Maddox Michaud frosts a gluten-free, dairy-free, vegan cupcake Thursday at his home bakery in Lisbon. Michaud opened Quirky Cakes bakery last fall after years of cooking gluten-free and dairy-free at home. Andree Kehn/Sun Journal Buy this Photo

LISBON FALLS — Maddox Michaud’s wife had encouraged him to start a bakery for years. The stay-at-home dad wasn’t sure the time was right, and didn’t want to fail. It turned out he needed a pandemic push.

“In my head, it was like a now-or-never moment,” said Michaud, 33. “I think it gave me more motivation to do it because I saw how chaotic everything in the world got. It was jump in feet first — if it works, it works. At least you could say you tried.”

Quirky Cakes opened in October.

On its gluten-free, dairy-free menu for Easter: Peeps whoopie pies, pineapple whoopie pies and carrot cupcakes with cream cheese flavored frosting.

“I’ve always enjoyed cooking as long as I can remember,” he said. “I’m really comfortable in the kitchen and it’s a good stress relief for me.”

When the oldest of his three sons was diagnosed as a child with celiac disease, an autoimmune disease with a severe reaction to gluten, the entire family switched to a gluten-free diet and the experimenting in the kitchen began.

“Texture has been a huge driving force in nailing down recipes that aren’t dense, gritty, which is very common with gluten-free,” Michaud said. “A lot of gluten-free cupcakes are dense, but when you have a non-gluten-free cupcake, it’s almost airy. So I have worked for getting it more on the airy side.”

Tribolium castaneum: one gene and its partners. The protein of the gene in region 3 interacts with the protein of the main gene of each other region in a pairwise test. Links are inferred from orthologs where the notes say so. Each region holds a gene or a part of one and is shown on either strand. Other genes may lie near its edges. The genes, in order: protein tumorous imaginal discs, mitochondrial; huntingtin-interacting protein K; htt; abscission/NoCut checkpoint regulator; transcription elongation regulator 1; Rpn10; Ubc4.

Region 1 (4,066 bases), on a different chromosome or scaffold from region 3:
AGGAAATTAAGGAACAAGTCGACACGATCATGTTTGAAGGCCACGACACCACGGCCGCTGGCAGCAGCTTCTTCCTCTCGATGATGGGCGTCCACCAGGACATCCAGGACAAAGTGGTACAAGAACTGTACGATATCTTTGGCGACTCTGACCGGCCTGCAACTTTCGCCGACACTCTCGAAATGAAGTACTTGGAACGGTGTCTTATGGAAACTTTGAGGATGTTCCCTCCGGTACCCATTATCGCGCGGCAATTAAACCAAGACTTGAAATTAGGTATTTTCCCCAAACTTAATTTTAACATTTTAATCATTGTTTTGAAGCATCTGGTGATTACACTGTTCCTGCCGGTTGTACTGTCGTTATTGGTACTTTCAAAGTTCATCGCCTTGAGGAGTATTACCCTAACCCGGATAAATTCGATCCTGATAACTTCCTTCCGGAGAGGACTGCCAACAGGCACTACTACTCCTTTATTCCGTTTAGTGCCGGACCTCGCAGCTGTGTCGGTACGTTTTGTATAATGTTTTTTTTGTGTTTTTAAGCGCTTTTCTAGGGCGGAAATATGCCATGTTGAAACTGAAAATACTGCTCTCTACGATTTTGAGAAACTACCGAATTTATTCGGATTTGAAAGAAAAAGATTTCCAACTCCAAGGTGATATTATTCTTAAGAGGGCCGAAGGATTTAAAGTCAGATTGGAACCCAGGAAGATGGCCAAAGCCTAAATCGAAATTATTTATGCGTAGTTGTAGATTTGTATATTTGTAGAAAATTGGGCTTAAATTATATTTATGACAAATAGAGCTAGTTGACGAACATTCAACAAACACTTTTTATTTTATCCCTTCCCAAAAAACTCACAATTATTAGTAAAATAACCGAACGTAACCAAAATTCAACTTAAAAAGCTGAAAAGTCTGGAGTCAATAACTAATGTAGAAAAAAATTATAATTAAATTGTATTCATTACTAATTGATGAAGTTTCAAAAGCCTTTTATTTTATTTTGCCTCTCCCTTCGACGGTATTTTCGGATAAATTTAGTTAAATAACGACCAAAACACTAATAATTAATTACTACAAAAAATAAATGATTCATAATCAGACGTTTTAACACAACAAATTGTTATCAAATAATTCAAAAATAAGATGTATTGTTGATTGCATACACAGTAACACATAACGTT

His parents and mother-in-law helped with financial support for the startup, which allowed him to start pretty quickly, he said. His new business name, Quirky Cakes, was family-inspired.

“I have two kids with autism, and within the autism community sometimes, you’ll hear the word ‘quirky’ thrown out to describe your kid,” Michaud said. It seemed fitting. “My kids have been my inspiration for this whole thing.”

Most orders come in via social media or the Little Ridge FarmDrop. Work starts in the morning in his home kitchen as soon as the boys leave for school.

“They get picked up at about 7:10 and I’m usually baking by 7:15,” he said.

Michaud said his current top sellers are blueberry, pumpkin spice and banana mini-muffins and chocolate chip and peanut butter cookies. Everything is gluten-free and all but an eclair filling is dairy-free.

At Thanksgiving, he added cranberry orange whoopie pies to the menu. At Christmas, mint chocolate and eggnog whoopie pies.

He also offers breads and cupcakes.

Outside of FarmDrop, which has a pickup at Little Ridge Farm every Friday, Michaud connects with his customers at a set time in a local parking lot.

“I have my regulars already, which is pretty cool. I know I can count on them every week,” he said. “The reward is just to be able to get my product out there and show people that gluten-free food is not horrible. . . My son, when he was in the process of getting diagnosed, he almost died. So seeing people not really take it serious, as just the ‘in’ diet, always bothered me, and that was another driving force to get my product out there because I do it from a health standpoint, not a fad standpoint.”

Michaud would ultimately like open his own bakery storefront. His wife, Hope, a nurse, is rooting for another new venture.

“My wife would love for us to be able to open a gluten-free diner,” he said. “I can do all food, it’s just bakery is my comfort zone.”

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